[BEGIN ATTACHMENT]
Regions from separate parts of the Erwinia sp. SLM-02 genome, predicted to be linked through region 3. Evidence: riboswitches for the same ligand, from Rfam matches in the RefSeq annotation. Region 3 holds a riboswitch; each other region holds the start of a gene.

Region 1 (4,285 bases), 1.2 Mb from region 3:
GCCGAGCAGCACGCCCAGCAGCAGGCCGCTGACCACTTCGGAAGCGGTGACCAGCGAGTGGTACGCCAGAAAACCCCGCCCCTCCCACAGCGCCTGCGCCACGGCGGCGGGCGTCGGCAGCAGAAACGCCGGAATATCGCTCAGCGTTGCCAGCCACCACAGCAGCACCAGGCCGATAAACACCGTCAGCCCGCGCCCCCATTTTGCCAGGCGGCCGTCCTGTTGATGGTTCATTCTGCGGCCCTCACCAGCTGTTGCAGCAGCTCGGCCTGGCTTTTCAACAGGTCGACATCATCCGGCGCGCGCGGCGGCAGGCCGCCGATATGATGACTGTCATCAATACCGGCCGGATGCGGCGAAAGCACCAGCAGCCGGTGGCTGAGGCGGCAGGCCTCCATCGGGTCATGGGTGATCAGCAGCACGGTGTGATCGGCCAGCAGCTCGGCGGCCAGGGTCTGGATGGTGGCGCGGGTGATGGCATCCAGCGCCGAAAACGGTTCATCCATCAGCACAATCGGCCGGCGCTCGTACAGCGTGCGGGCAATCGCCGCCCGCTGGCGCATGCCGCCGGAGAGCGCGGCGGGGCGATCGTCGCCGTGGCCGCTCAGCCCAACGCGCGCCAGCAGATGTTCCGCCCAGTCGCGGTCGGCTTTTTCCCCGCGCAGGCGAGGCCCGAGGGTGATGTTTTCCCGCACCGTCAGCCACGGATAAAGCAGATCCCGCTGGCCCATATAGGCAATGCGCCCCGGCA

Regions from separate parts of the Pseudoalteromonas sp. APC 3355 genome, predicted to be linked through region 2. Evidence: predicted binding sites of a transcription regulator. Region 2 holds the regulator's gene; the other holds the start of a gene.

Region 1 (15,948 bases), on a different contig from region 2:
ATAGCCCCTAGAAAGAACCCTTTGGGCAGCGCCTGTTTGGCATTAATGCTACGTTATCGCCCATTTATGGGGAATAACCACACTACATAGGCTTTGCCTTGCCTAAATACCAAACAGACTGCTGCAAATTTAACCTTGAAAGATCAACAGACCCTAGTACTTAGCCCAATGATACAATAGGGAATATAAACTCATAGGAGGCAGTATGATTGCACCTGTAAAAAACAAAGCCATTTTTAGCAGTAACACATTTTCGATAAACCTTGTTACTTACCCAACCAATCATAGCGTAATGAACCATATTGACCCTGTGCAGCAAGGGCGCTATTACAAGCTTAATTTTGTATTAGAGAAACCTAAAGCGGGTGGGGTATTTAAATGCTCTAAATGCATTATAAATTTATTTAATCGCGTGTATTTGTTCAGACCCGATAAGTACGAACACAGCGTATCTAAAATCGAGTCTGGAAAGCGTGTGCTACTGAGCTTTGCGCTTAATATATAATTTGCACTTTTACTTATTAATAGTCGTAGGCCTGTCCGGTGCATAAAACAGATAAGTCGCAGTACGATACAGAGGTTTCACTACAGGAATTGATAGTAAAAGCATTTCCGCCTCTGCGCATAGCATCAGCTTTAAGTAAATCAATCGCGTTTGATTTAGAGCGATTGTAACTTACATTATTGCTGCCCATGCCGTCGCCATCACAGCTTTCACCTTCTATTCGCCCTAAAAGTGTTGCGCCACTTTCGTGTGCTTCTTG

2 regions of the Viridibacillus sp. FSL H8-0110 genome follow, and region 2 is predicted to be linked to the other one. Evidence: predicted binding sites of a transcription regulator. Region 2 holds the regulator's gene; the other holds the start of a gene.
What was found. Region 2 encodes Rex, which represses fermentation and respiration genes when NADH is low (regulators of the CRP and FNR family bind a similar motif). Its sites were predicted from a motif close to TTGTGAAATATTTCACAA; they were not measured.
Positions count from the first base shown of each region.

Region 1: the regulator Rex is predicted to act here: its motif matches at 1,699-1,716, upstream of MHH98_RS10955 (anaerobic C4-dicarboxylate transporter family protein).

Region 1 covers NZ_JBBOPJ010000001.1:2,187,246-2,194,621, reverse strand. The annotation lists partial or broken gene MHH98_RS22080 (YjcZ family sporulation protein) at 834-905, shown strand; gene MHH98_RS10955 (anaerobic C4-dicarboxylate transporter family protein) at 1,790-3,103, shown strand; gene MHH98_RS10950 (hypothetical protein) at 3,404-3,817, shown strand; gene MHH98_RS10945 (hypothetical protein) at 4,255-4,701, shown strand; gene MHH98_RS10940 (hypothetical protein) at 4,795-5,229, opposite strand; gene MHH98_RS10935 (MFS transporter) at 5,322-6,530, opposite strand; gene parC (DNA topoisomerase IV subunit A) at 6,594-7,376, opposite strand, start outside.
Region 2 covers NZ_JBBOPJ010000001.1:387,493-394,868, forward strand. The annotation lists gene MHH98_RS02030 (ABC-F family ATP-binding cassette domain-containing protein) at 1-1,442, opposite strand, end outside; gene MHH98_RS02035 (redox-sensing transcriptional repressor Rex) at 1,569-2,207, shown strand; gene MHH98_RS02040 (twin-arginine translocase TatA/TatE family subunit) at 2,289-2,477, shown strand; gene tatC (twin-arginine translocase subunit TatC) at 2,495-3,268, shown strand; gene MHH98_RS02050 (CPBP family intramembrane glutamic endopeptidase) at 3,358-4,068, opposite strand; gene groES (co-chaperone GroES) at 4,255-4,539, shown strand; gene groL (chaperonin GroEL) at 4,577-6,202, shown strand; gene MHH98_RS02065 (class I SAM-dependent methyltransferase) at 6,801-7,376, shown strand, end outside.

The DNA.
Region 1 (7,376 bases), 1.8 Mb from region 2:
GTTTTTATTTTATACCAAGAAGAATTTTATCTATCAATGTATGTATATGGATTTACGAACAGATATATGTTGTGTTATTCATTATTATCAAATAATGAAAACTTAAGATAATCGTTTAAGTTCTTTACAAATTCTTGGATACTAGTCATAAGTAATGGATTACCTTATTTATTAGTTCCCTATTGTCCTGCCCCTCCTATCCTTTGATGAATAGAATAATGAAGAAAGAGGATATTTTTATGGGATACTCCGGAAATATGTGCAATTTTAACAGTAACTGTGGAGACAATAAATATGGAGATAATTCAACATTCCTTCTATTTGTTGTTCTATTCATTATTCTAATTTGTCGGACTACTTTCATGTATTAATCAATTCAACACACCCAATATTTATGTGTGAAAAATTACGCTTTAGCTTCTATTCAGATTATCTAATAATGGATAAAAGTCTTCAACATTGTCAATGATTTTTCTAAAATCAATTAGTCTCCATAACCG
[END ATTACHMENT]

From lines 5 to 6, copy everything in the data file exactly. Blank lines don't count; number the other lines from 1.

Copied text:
Region 1 (15,948 bases), on a different contig from region 2:
ATAGCCCCTAGAAAGAACCCTTTGGGCAGCGCCTGTTTGGCATTAATGCTACGTTATCGCCCATTTATGGGGAATAACCACACTACATAGGCTTTGCCTTGCCTAAATACCAAACAGACTGCTGCAAATTTAACCTTGAAAGATCAACAGACCCTAGTACTTAGCCCAATGATACAATAGGGAATATAAACTCATAGGAGGCAGTATGATTGCACCTGTAAAAAACAAAGCCATTTTTAGCAGTAACACATTTTCGATAAACCTTGTTACTTACCCAACCAATCATAGCGTAATGAACCATATTGACCCTGTGCAGCAAGGGCGCTATTACAAGCTTAATTTTGTATTAGAGAAACCTAAAGCGGGTGGGGTATTTAAATGCTCTAAATGCATTATAAATTTATTTAATCGCGTGTATTTGTTCAGACCCGATAAGTACGAACACAGCGTATCTAAAATCGAGTCTGGAAAGCGTGTGCTACTGAGCTTTGCGCTTAATATATAATTTGCACTTTTACTTATTAATAGTCGTAGGCCTGTCCGGTGCATAAAACAGATAAGTCGCAGTACGATACAGAGGTTTCACTACAGGAATTGATAGTAAAAGCATTTCCGCCTCTGCGCATAGCATCAGCTTTAAGTAAATCAATCGCGTTTGATTTAGAGCGATTGTAACTTACATTATTGCTGCCCATGCCGTCGCCATCACAGCTTTCACCTTCTATTCGCCCTAAAAGTGTTGCGCCACTTTCGTGTGCTTCTTG